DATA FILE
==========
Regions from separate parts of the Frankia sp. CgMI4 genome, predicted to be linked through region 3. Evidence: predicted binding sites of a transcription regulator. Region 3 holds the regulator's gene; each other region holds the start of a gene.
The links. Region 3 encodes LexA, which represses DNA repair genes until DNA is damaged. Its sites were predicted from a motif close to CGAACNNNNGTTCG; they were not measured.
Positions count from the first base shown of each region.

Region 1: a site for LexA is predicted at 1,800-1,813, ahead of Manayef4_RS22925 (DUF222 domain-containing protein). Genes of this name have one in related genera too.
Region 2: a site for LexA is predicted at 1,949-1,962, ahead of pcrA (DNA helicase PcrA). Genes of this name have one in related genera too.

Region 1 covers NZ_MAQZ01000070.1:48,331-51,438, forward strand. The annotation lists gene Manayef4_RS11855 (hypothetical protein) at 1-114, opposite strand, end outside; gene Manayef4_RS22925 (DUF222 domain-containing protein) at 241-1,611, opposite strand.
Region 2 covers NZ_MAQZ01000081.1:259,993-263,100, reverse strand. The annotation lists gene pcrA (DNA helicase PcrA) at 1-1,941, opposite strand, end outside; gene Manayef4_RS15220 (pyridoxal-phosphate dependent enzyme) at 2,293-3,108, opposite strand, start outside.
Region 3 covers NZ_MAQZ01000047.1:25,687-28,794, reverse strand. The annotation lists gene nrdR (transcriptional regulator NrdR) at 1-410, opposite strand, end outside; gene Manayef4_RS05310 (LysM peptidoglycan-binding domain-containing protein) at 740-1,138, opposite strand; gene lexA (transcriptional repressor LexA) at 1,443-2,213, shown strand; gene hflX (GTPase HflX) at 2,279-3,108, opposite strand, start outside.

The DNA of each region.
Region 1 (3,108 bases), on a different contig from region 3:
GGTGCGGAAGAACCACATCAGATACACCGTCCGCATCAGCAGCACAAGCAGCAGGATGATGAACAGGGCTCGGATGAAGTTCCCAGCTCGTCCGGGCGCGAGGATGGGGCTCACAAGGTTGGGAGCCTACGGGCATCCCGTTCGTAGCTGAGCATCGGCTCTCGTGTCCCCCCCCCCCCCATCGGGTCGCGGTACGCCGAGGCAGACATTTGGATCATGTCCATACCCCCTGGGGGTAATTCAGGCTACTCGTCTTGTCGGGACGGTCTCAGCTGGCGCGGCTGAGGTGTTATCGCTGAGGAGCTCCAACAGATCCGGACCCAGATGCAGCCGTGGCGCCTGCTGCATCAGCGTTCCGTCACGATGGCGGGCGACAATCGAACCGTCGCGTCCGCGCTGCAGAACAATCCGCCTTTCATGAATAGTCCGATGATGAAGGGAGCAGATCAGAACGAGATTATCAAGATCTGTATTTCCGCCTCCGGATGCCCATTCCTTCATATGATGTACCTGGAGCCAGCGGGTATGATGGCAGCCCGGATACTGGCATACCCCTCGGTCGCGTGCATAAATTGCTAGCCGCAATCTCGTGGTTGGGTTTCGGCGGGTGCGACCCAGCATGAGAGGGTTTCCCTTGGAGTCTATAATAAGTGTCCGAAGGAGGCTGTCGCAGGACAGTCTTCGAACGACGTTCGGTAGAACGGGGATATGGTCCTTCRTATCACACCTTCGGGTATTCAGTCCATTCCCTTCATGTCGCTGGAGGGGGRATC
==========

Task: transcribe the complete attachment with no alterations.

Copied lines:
Regions from separate parts of the Frankia sp. CgMI4 genome, predicted to be linked through region 3. Evidence: predicted binding sites of a transcription regulator. Region 3 holds the regulator's gene; each other region holds the start of a gene.
The links. Region 3 encodes LexA, which represses DNA repair genes until DNA is damaged. Its sites were predicted from a motif close to CGAACNNNNGTTCG; they were not measured.
Positions count from the first base shown of each region.

Region 1: a site for LexA is predicted at 1,800-1,813, ahead of Manayef4_RS22925 (DUF222 domain-containing protein). Genes of this name have one in related genera too.
Region 2: a site for LexA is predicted at 1,949-1,962, ahead of pcrA (DNA helicase PcrA). Genes of this name have one in related genera too.

Region 1 covers NZ_MAQZ01000070.1:48,331-51,438, forward strand. The annotation lists gene Manayef4_RS11855 (hypothetical protein) at 1-114, opposite strand, end outside; gene Manayef4_RS22925 (DUF222 domain-containing protein) at 241-1,611, opposite strand.
Region 2 covers NZ_MAQZ01000081.1:259,993-263,100, reverse strand. The annotation lists gene pcrA (DNA helicase PcrA) at 1-1,941, opposite strand, end outside; gene Manayef4_RS15220 (pyridoxal-phosphate dependent enzyme) at 2,293-3,108, opposite strand, start outside.
Region 3 covers NZ_MAQZ01000047.1:25,687-28,794, reverse strand. The annotation lists gene nrdR (transcriptional regulator NrdR) at 1-410, opposite strand, end outside; gene Manayef4_RS05310 (LysM peptidoglycan-binding domain-containing protein) at 740-1,138, opposite strand; gene lexA (transcriptional repressor LexA) at 1,443-2,213, shown strand; gene hflX (GTPase HflX) at 2,279-3,108, opposite strand, start outside.

The DNA of each region.
Region 1 (3,108 bases), on a different contig from region 3:
GGTGCGGAAGAACCACATCAGATACACCGTCCGCATCAGCAGCACAAGCAGCAGGATGATGAACAGGGCTCGGATGAAGTTCCCAGCTCGTCCGGGCGCGAGGATGGGGCTCACAAGGTTGGGAGCCTACGGGCATCCCGTTCGTAGCTGAGCATCGGCTCTCGTGTCCCCCCCCCCCCCATCGGGTCGCGGTACGCCGAGGCAGACATTTGGATCATGTCCATACCCCCTGGGGGTAATTCAGGCTACTCGTCTTGTCGGGACGGTCTCAGCTGGCGCGGCTGAGGTGTTATCGCTGAGGAGCTCCAACAGATCCGGACCCAGATGCAGCCGTGGCGCCTGCTGCATCAGCGTTCCGTCACGATGGCGGGCGACAATCGAACCGTCGCGTCCGCGCTGCAGAACAATCCGCCTTTCATGAATAGTCCGATGATGAAGGGAGCAGATCAGAACGAGATTATCAAGATCTGTATTTCCGCCTCCGGATGCCCATTCCTTCATATGATGTACCTGGAGCCAGCGGGTATGATGGCAGCCCGGATACTGGCATACCCCTCGGTCGCGTGCATAAATTGCTAGCCGCAATCTCGTGGTTGGGTTTCGGCGGGTGCGACCCAGCATGAGAGGGTTTCCCTTGGAGTCTATAATAAGTGTCCGAAGGAGGCTGTCGCAGGACAGTCTTCGAACGACGTTCGGTAGAACGGGGATATGGTCCTTCRTATCACACCTTCGGGTATTCAGTCCATTCCCTTCATGTCGCTGGAGGGGGRATC